It seemed innocent enough at the time. I was referred to a new customer who had a relatively low miles CB200T street bike that was set aside after extensive carb and petcock cleaning hadn’t solved the bike’s running problems. Apart from a new coil installed there were apparently no other modifications done to the machine other than a set of EMGO mufflers that replaced the rust-prone originals. How hard to it be to get it running again?
It had been sitting for close to a year, apparently, so the battery was stone-dead and needing replacement. Once the neglected machine was brought back to the shop, a new battery and some spark plugs were picked up at the local dealership and a few checks made on the overall condition of the bike and engine. The compression readings were both right about 150 psi, which is on the low end of specifications, but should have been good enough to make it run okay. These are not overly-powerful machines, but should run up to redline in lower gears without issues.
After experiencing a “wrong coil” issue with a CR93 Tribute bike a year ago, the first thing to check, once the fuel tank was removed, was the new ignition coil. Honda’s OEM coils are no longer available, so you have to go with the only available options; new aftermarket coils made in China.
Sure enough, when the coil was checked with an ohmmeter, the primary side resistance was 1.5 ohms, instead of the normal 4.5 ohm readings for a bike with points and condenser ignition systems. I ordered a correct 4.5 ohm coil and looked over the fuel system while I waited for the ignition coil to arrive from SFO distributor 4int1.com
I expected to see a set of reversed carburetor slides as a possible contributor to the reported problems, however they had been installed correctly. The needle clips were in the middle position and the needles were K marked OEM parts. Very often carb overhauls are done with aftermarket branded kits which have poorly engineered replacement parts, but this was not the case here. Despite laying up for many months the carbs and fuel tank petcock were still fairly clean and not obviously causing problems.
When the coil arrived, I installed it and screwed the spark plug caps into the wire ends, which were NGK branded parts. The bike fired up with the new battery, even on the old fuel, but the engine stuttered and balked as the throttles were opened much past half way. The engine sounded like it was choking from excessive fuel, so it was shut back off and the float bowls removed for inspection of float levels and any blocked air passages. The right side bowl came off only to find the idle jet lying in the bottom of the bowl! That explained the over-rich condition that had carboned up the spark plug on that side. The jet was reinstalled and fresh spark plugs installed. The bike restarted, sounding better, but still had a mid-range stumble. The plugs were removed for another look and it appeared that the engine was still running somewhat rich. When the plug cap was removed, I was startled to see that the inside of the spark plug cap hardware was still stuck to the end of the spark plug! Well, that would explain some misfiring!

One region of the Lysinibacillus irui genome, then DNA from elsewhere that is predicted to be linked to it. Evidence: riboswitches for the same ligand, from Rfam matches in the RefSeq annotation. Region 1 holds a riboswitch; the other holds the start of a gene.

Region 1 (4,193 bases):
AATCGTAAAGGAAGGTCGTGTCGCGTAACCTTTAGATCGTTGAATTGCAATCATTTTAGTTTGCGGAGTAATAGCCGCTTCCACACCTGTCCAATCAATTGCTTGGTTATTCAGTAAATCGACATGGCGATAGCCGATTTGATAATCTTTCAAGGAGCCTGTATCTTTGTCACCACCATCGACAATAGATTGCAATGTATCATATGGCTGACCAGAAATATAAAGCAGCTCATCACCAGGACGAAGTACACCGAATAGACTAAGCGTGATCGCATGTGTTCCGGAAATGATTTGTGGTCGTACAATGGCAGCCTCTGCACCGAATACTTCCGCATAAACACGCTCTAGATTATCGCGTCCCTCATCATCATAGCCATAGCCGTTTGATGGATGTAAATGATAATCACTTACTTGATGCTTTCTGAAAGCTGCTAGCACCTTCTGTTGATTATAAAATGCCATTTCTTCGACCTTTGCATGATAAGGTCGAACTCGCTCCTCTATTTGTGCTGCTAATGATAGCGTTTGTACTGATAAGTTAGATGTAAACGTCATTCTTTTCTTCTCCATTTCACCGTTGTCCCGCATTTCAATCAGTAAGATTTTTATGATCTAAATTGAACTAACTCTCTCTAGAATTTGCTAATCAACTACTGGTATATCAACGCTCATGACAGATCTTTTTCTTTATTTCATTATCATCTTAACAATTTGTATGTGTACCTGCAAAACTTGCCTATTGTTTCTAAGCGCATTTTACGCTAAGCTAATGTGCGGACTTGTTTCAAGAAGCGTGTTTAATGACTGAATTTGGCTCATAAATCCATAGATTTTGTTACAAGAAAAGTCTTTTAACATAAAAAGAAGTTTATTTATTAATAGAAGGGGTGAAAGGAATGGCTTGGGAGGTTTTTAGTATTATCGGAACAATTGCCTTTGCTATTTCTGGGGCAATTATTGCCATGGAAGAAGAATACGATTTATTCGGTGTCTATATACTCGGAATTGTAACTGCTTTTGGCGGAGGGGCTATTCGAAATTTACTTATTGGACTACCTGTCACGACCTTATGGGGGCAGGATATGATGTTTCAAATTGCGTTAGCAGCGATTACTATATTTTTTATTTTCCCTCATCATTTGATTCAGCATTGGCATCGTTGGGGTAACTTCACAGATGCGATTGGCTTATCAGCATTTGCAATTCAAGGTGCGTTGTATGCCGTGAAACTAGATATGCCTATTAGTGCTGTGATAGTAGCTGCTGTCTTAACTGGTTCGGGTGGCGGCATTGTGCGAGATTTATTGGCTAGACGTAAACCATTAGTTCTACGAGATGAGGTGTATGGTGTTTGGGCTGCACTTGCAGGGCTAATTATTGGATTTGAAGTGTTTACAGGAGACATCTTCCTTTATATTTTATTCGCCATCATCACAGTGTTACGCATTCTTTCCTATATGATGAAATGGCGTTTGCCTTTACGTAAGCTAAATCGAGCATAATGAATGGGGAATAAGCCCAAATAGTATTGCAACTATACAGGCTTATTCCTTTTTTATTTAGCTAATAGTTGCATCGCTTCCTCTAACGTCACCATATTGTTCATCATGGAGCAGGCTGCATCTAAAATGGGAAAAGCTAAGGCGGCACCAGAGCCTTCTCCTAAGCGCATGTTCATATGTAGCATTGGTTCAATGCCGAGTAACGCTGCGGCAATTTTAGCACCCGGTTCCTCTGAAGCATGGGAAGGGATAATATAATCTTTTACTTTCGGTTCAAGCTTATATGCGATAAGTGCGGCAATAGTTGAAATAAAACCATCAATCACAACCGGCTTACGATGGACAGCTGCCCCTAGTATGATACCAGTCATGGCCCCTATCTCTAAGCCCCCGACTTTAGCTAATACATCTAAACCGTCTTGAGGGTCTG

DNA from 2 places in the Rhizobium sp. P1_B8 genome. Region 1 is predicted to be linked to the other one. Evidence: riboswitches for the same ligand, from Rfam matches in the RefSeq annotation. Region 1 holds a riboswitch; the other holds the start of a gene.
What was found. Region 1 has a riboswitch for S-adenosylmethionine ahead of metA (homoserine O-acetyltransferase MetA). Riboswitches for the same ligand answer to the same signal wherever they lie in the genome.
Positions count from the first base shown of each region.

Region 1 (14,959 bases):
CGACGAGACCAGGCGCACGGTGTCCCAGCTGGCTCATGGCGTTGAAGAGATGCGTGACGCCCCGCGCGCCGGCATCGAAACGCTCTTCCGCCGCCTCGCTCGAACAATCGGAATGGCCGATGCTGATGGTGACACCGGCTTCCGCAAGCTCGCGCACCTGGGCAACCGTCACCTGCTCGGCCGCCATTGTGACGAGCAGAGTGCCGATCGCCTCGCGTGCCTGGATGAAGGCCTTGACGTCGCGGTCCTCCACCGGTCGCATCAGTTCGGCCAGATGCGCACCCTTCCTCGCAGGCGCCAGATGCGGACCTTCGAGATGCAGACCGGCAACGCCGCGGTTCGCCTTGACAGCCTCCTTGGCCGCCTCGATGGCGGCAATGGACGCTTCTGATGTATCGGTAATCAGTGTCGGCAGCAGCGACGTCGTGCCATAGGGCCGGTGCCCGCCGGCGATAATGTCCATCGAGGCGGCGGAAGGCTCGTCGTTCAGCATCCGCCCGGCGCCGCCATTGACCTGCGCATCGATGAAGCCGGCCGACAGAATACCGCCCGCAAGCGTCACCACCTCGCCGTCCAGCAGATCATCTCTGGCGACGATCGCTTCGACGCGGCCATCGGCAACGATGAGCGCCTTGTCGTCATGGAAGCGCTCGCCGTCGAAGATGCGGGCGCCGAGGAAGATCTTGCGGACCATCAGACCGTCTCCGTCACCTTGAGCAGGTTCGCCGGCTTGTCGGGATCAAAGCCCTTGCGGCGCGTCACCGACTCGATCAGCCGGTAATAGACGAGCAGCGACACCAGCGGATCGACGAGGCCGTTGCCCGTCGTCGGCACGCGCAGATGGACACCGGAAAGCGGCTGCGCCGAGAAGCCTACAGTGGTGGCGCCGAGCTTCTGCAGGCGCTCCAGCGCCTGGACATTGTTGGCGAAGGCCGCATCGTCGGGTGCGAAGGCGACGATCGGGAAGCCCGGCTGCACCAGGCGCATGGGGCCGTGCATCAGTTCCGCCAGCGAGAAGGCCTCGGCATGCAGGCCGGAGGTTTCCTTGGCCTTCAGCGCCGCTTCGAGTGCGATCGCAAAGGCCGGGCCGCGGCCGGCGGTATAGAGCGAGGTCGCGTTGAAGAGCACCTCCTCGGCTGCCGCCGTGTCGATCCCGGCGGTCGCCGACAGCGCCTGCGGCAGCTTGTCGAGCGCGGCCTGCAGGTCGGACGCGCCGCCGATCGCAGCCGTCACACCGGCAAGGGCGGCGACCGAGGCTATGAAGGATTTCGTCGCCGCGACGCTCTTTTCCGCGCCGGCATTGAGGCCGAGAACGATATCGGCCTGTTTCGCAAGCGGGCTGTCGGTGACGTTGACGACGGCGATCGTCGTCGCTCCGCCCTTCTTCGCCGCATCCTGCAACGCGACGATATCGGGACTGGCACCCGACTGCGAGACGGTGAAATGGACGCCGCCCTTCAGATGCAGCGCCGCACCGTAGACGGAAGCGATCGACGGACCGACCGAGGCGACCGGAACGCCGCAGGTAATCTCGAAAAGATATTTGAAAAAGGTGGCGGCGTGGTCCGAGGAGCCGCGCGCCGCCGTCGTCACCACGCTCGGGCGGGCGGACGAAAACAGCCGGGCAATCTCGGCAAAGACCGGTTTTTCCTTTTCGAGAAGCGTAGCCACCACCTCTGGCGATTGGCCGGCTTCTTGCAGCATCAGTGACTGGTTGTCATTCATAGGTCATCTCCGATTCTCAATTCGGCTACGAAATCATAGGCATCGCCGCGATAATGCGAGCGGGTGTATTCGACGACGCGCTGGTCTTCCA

These small Honda twins have a single, dual-lead ignition coil, so both spark plugs and caps must be secured to the spark plugs in order to fire properly. An open circuit on one end or the other causes the spark to break down immediately. New plug caps were purchased and installed after the plugs were cleaned and the bike restarted once again. More blubbering sounds were apparent and this time the left side carburetor’s idle jet was discovered to have had unscrewed itself and was lying in the bottom of the float bowl! The jet was still open, so was reinstalled again and the start-up routine repeated. The bike would start and run okay, but continued to mis-fire beyond mid-range throttle openings. Now what???